In Honor of Our Veterans

Why We Celebrate Veterans Day


Originally known as “Armistice Day,” Veterans Day occurs on November 11th of every year. 

Unlike Memorial Day, where we pay tribute to those who have died serving in the military, November 11th is the day we honor and thank all American veterans who have served for our country.

June 28, 1919 officially marked the end of World War 1 when the Treaty of Versailles was signed. However, violent attacks ceased on the eleventh hour of the eleventh day of the eleventh month through an armistice between Germany and the Allied nations. Hence, November 11th, 1918 is historically known as the end of “the war to end all wars.”

In November of 1919, President Wilson stated, “To us in America, the reflections of Armistice Day will be filled with solemn pride in the heroism of those who died in the country’s service and with gratitude for the victory, both because of the thing from which it has freed us and because of the opportunity it has given America to show her sympathy with peace and justice in the councils of the nations…,” proclaiming November 11 as the first commemoration of Armistice Day.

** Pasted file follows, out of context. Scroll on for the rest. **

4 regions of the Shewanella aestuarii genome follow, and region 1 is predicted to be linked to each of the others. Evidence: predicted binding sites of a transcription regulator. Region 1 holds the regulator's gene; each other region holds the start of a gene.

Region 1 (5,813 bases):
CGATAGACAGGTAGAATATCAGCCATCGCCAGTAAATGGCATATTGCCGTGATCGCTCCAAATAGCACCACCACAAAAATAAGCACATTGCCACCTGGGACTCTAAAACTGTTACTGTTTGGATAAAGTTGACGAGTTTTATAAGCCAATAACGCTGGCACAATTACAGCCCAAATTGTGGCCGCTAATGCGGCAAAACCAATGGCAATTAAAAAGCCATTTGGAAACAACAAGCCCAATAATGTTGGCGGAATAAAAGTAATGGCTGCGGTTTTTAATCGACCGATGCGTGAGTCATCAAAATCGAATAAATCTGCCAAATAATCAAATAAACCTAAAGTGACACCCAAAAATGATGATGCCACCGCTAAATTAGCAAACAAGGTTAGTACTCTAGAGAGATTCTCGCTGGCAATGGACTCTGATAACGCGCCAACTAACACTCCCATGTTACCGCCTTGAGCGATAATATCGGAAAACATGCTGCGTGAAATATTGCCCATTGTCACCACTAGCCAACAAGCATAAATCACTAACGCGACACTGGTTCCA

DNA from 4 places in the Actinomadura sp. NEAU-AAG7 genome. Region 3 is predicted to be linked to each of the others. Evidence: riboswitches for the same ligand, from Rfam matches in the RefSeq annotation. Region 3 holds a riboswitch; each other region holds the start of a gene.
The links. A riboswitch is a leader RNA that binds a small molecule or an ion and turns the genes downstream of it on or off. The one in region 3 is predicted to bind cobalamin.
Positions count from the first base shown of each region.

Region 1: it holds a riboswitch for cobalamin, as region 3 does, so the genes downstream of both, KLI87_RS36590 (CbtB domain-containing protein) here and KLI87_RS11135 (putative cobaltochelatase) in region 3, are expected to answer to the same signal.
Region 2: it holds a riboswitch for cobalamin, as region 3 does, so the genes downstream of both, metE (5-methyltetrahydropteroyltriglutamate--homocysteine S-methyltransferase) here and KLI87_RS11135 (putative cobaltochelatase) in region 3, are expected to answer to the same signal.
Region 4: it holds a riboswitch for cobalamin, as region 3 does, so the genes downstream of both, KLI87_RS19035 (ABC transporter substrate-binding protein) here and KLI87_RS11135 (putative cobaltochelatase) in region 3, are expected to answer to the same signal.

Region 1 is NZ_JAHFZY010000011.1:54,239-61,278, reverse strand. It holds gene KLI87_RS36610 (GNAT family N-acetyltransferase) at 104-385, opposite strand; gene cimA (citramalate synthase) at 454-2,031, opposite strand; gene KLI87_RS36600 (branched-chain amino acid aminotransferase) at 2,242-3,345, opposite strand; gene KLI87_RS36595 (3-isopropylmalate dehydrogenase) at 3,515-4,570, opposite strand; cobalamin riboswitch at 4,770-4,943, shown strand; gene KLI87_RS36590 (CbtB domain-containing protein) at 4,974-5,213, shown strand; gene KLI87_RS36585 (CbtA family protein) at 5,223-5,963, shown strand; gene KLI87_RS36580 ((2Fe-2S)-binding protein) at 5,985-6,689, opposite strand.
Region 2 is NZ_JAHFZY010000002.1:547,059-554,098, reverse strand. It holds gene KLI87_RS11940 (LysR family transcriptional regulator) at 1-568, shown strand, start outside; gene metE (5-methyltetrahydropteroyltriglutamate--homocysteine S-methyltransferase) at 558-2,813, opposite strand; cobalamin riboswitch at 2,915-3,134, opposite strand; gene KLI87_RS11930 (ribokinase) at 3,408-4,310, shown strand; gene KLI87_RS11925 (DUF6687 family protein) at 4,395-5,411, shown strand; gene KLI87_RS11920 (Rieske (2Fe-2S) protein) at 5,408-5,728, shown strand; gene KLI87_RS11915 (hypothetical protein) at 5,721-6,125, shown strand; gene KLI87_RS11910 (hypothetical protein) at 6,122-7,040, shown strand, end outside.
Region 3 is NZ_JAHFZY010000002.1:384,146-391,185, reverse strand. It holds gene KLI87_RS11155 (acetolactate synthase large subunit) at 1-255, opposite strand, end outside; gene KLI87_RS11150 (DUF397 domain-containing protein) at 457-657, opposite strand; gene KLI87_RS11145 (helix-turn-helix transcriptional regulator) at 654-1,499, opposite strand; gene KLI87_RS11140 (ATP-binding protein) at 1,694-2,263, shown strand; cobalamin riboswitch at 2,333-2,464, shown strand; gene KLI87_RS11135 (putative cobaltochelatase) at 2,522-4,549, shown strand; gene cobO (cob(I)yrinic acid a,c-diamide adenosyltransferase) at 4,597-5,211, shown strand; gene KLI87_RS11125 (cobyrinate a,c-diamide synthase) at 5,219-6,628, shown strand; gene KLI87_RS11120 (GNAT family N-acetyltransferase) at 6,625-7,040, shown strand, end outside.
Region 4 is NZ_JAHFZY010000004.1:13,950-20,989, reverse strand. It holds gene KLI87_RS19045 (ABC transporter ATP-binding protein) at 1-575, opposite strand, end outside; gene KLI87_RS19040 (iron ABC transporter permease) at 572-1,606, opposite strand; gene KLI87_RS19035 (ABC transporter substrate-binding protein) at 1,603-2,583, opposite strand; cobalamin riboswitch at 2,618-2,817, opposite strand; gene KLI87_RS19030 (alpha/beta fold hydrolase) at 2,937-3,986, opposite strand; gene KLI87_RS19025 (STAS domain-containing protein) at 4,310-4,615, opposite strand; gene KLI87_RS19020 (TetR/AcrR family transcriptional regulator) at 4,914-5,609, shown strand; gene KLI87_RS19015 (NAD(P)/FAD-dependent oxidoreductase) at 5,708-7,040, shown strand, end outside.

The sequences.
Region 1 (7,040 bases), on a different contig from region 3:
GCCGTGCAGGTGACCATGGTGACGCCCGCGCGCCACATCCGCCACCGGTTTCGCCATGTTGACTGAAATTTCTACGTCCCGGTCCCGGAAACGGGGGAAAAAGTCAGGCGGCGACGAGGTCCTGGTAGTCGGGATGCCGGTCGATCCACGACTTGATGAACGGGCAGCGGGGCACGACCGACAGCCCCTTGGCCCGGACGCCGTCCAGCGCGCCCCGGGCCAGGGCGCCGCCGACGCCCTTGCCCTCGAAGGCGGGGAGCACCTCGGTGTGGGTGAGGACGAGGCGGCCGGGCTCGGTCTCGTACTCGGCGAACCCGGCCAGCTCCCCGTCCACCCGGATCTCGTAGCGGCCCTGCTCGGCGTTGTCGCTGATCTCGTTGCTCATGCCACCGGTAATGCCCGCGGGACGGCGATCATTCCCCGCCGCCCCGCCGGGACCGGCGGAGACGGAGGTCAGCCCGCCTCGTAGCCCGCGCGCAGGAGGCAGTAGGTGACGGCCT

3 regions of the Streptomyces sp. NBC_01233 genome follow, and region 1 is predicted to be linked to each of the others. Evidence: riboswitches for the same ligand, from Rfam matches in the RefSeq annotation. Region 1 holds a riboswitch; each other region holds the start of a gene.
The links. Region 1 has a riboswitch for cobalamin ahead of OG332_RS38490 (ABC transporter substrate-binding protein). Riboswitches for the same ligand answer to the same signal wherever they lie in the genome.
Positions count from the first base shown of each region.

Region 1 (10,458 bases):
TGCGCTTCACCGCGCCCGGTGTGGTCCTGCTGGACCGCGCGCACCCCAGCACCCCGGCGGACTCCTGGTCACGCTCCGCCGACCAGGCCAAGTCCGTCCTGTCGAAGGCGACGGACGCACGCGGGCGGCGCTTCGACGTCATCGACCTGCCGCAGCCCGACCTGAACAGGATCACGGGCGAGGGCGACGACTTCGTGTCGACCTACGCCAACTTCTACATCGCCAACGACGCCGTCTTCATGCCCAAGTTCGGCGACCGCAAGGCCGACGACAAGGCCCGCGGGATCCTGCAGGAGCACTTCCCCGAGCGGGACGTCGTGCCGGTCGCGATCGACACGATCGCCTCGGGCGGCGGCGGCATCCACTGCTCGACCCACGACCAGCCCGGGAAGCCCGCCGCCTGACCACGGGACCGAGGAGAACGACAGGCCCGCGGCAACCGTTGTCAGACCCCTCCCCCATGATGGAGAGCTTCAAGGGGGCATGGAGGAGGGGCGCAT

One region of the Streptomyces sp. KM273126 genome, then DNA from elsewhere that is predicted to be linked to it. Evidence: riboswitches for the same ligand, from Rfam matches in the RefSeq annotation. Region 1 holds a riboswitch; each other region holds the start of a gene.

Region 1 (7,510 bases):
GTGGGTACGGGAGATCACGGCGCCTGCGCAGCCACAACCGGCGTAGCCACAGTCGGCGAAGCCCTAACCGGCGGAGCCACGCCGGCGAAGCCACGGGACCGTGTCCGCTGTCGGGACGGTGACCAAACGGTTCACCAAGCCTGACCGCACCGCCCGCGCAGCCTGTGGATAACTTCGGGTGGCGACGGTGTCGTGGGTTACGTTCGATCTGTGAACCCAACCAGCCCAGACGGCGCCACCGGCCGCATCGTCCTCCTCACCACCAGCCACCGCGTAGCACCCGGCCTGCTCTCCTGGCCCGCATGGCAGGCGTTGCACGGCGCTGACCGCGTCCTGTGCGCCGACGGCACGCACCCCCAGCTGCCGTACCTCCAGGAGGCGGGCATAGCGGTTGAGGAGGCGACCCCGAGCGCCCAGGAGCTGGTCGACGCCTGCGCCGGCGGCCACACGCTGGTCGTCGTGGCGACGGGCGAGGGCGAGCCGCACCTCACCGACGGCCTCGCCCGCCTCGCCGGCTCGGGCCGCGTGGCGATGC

Later in 1926, Congress passed a resolution that established 11/11 to become a national holiday. The annual observance began in 1938. In 1954, President Dwight D. Eisenhower officially changed the name of the holiday to Veterans Day. In 168, the Uniform Holidays Bill was passed by Congress, changing the date of Veterans Day to the fourth Monday of October. The law was taken into effect in 1971, but shortly after President Gerald Ford changed Veterans Day back to November 11 in 1975.

November 11th commemorates veterans of all wars. Let’s be sure to thank our veterans for serving our country.